Luke 12:45-48: "The lord [owner] of that servant will come in a day when he looketh not for him, and at an hour when he is not aware, and will cut him in sunder, and will appoint him his portion with the unbelievers. And that servant, which knew his lord's will, and prepared not himself, neither did according to his will, shall be beaten with many stripes. But he that knew not, and did commit things worthy of stripes, shall be beaten with few stripes. For unto whomsoever much is given, of him shall be much required: and to whom men have committed much, of him they will ask the more."

One of the favorite passages of slave-owning Christians was St. Paul's infamous instruction that slaves to obey their owners in the same way that they obey Christ:

Ephesians 6:5-9: "Servants, be obedient to them that are your masters according to the flesh, with fear and trembling, in singleness of your heart, as unto Christ; Not with eyeservice, as menpleasers; but as the servants of Christ, doing the will of God from the heart; With good will doing service, as to the Lord, and not to men: Knowing that whatsoever good thing any man doeth, the same shall he receive of the Lord, whether he be bond or free. And, ye masters, do the same things unto them, forbearing threatening: knowing that your Master also is in heaven; neither is there respect of persons with him."

Other passages instructing slaves and slave owners in proper behavior are:

Colossians 4:1: "Masters, give unto your servants that which is just and equal; knowing that ye also have a Master in heaven."
1 Timothy 6:1-3 "Let as many servants as are under the yoke count their own masters worthy of all honor, that the name of God and his doctrine be not blasphemed. And they that have believing masters, let them not despise them, because they are brethren; but rather do them service, because they are faithful and beloved, partakers of the benefit. These things teach and exhort. If any man teach otherwise, and consent not to wholesome words, even the words of our Lord Jesus Christ, and to the doctrine which is according to godliness;"

In his defense, St. Paul incorrectly expected that Jesus would return in the very near future. This might have demotivated him from speaking out against slavery or other social evils in the Roman Empire. Also, he regarded slaves as persons of worth whom at least God considers of importance. St. Paul mentioned that both slaves and free persons are sons of God, and thus all part of the body of Christ and spiritually equal.

1 Corinthians 12:13: "For by one Spirit are we all baptized into one body, whether we be Jews or Gentiles, whether we be bond or free; and have been all made to drink into one Spirit."

Steve McQueen’s celebrated film, “12 Years a Slave”, is as much a commentary on religion as race. – Image courtesy of Fox Searchlight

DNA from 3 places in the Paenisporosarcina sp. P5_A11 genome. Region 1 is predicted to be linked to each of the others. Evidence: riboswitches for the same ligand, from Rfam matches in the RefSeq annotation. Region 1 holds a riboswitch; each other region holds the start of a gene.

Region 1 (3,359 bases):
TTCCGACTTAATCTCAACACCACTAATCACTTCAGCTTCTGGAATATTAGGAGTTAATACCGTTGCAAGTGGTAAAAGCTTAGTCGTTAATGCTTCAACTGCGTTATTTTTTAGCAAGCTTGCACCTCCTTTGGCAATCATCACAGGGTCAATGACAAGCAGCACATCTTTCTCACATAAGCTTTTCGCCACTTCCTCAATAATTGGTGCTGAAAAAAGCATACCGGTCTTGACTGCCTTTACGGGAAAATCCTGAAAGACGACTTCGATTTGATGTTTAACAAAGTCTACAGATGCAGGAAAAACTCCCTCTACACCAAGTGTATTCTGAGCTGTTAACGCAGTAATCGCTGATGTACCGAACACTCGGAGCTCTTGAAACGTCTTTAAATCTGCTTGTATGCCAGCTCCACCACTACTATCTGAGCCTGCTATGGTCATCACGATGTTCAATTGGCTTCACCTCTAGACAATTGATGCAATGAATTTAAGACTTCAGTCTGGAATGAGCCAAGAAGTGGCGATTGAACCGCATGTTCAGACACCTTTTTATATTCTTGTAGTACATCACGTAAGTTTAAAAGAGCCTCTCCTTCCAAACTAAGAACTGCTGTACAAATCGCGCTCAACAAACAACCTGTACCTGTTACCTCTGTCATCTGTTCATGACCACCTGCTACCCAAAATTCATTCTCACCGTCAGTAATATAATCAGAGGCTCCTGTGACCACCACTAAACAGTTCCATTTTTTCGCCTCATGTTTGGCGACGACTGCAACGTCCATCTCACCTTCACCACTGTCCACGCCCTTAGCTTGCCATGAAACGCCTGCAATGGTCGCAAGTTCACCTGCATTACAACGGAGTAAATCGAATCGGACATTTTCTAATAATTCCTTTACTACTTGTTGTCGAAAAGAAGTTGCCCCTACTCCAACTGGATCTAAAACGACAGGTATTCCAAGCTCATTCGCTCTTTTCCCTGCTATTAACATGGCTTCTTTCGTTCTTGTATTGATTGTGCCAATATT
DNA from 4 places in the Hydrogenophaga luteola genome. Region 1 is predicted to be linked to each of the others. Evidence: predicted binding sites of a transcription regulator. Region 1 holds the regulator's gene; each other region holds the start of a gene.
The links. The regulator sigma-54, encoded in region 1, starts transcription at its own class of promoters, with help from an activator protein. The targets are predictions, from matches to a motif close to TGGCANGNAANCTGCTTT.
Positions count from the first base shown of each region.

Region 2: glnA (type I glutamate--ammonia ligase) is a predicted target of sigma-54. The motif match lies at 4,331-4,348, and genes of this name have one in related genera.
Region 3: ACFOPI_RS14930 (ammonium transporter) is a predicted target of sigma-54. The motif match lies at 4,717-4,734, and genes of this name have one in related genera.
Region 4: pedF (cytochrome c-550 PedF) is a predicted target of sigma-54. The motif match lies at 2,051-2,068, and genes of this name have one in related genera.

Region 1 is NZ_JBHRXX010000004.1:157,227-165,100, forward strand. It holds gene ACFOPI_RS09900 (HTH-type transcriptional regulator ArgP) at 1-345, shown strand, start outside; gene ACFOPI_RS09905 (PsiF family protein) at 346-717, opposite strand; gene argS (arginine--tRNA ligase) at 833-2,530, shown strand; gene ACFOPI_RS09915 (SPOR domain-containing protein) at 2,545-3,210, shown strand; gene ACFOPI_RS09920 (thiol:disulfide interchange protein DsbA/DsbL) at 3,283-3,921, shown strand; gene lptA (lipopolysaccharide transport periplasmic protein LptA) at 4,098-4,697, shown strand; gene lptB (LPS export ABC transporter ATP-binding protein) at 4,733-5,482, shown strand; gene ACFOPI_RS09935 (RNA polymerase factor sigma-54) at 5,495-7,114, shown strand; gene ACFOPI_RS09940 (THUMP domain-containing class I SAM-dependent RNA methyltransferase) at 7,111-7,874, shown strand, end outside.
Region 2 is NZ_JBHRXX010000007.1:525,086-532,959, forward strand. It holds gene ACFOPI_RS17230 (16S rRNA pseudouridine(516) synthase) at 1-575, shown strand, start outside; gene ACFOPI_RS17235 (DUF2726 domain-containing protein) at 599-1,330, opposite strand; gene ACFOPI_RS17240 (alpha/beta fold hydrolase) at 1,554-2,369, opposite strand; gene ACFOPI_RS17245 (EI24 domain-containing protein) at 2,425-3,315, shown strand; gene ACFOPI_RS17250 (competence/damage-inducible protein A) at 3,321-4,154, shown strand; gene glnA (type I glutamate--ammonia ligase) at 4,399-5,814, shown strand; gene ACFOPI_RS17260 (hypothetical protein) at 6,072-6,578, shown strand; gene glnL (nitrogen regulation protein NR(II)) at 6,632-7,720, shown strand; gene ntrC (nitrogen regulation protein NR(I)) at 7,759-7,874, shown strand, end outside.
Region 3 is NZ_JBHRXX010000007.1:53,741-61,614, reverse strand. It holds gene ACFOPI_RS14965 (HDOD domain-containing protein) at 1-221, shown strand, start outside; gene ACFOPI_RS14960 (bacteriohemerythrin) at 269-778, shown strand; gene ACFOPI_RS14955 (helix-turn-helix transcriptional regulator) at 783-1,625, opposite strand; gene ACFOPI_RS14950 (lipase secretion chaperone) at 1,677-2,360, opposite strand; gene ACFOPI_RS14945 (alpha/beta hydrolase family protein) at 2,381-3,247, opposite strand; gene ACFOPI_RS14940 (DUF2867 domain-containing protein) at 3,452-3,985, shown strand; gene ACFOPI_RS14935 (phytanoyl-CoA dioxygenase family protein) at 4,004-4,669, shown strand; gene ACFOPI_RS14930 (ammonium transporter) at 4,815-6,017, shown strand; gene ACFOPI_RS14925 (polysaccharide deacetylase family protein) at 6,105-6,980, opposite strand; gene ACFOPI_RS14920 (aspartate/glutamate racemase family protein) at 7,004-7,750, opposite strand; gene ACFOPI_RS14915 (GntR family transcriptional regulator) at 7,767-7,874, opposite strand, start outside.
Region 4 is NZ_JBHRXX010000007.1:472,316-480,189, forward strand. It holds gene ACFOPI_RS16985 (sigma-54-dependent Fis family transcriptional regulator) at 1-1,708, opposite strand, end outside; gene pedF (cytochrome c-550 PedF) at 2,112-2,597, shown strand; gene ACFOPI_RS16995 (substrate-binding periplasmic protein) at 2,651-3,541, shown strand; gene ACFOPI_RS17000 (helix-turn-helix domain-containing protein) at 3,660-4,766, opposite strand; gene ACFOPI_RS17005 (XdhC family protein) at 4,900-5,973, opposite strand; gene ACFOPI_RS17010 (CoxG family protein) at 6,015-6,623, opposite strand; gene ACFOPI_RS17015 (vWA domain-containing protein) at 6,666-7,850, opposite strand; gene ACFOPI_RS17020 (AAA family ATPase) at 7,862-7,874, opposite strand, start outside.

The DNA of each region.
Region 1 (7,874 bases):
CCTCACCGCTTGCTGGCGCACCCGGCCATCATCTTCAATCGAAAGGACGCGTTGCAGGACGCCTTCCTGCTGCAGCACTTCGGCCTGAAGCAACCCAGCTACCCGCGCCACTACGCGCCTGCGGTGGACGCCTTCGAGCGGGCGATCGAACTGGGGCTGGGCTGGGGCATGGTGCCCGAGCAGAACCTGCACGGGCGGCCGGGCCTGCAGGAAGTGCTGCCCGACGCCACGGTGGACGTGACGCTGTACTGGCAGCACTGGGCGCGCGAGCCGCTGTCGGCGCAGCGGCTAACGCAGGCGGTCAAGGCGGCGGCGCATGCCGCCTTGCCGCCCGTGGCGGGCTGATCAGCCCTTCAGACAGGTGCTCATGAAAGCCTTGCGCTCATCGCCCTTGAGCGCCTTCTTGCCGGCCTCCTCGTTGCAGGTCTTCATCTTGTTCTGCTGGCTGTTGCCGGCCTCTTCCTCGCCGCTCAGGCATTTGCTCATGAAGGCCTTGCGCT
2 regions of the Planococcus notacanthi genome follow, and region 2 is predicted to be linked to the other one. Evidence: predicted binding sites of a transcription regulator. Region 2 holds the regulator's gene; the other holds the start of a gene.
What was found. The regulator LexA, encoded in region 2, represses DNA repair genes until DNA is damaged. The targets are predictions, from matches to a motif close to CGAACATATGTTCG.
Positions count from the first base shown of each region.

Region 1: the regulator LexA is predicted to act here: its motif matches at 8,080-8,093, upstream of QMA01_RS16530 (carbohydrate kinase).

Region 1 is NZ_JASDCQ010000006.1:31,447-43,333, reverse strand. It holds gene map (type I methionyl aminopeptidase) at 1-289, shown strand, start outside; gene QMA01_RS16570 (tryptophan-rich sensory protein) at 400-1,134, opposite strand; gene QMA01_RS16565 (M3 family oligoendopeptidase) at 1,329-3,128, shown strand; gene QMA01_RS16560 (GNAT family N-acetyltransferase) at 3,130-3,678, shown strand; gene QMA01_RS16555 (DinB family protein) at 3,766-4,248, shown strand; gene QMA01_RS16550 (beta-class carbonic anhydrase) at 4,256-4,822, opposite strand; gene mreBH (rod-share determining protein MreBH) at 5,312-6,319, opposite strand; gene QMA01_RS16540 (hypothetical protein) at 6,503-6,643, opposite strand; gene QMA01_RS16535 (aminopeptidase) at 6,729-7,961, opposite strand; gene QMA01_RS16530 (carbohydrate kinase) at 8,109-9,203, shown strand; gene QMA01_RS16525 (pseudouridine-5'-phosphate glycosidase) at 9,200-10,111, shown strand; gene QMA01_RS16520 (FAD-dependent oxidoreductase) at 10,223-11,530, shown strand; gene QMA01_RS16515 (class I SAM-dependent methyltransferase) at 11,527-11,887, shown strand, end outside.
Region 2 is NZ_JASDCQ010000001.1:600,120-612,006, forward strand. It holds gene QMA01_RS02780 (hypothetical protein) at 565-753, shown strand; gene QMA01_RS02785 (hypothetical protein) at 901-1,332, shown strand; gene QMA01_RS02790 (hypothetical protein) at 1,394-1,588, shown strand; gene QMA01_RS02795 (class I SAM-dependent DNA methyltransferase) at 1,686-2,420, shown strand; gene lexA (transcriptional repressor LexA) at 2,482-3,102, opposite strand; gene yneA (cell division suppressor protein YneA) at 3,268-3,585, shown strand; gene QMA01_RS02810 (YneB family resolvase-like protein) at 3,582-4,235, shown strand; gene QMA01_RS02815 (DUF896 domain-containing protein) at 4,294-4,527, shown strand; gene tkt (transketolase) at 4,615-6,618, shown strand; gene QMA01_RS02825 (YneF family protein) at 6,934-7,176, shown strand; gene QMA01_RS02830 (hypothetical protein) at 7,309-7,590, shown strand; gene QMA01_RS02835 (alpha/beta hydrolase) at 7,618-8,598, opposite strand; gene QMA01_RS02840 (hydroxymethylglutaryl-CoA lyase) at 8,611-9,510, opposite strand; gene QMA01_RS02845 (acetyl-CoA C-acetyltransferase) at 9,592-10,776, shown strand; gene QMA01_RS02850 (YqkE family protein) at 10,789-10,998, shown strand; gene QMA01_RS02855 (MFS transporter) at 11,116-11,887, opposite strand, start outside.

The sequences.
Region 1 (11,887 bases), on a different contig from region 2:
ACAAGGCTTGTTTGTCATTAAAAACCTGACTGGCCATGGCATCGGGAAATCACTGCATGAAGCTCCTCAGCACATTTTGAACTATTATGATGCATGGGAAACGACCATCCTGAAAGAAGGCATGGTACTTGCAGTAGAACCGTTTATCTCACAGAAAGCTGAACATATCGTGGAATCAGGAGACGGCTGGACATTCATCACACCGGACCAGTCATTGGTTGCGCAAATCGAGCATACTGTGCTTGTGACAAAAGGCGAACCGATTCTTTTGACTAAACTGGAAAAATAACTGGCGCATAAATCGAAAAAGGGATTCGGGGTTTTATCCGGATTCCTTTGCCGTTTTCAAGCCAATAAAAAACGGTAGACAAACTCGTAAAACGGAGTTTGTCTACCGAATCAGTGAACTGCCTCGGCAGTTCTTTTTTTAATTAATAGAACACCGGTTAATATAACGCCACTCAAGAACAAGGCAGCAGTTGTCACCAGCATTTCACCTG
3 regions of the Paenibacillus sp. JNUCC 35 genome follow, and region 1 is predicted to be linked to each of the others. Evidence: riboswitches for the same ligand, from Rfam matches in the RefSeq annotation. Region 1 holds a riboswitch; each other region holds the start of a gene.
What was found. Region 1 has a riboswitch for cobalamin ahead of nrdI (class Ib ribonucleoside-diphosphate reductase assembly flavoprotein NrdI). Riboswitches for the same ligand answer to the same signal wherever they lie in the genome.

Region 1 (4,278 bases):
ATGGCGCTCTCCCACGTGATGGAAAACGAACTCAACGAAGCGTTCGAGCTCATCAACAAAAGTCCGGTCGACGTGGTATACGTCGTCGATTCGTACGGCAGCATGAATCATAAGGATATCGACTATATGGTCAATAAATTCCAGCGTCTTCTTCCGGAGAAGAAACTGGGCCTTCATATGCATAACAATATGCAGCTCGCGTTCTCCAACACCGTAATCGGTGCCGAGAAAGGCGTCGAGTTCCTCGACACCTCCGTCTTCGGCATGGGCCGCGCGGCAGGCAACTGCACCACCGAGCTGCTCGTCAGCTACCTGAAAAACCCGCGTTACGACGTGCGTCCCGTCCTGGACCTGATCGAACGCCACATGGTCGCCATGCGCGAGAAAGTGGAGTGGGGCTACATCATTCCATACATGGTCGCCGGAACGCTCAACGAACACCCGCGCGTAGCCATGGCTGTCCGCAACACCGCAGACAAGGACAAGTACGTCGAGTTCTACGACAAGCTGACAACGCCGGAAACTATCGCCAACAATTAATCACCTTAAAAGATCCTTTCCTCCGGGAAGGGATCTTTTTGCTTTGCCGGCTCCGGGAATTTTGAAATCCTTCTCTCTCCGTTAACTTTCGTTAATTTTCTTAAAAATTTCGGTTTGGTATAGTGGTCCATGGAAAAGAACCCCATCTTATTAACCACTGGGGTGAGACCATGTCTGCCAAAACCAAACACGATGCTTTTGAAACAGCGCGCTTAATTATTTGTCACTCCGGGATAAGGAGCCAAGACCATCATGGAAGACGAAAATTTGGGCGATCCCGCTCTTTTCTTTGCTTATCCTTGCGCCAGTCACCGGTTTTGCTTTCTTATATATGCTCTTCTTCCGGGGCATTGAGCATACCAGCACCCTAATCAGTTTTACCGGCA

If Charles Dickens were reviewing Steve McQueen’s new film, “12 Years a Slave”, he might begin, “It was the best of religion, it was the worst of religion.”

The movie, set to release on October 17th, is based on a true story about Solomon Northup (played by Chiwetel Ejiofor), a free black man who is duped, drugged, and sold into slavery on a Southern plantation. The cinematography is breathtaking, the cycle of despair and hope is gripping, and the depiction of the mistreatment of slaves is so unsparingly brutal that it often forces one to turn away. But the film is as much a commentary on religion as race.

“12 Years a Slave” expends a lot of energy throughout its 133-minute runtime exploring the way white Christians in the American South used scripture and their faith to perpetuate injustice. After Solomon arrives on a sugar cane plantation, his master, William Ford (Benedict Cumberbatch), gathers all the slaves to read scripture and deliver a sermon in which he quotes from Luke 17:2, “It were better for him that a millstone were hanged about his neck, and he cast into the sea, than that he should offend one of these little ones.” Since audiences have just witnessed Ford purchasing and thereby separating a female slave from her children, the hypocrisy is stifling.

When Solomon is sold to Edwin Epps (Michael Fassbender), the oppressive owner of a cotton plantation, the commentary deepens. Epps quotes Luke 12:47 to his slaves: “And that servant, which knew his lord’s will, and prepared not himself, neither did according to his will, shall be beaten with many stripes.” He then shuts the Bible and says, “That’s scripture.” Epps takes this verse literally and whips the slaves who pick the least amount of cotton each day. When he has a good harvest, Epps attributes it to “righteous living”; when the crops die, he claims it must be a “biblical plague” brought on by his slaves’ unrighteousness.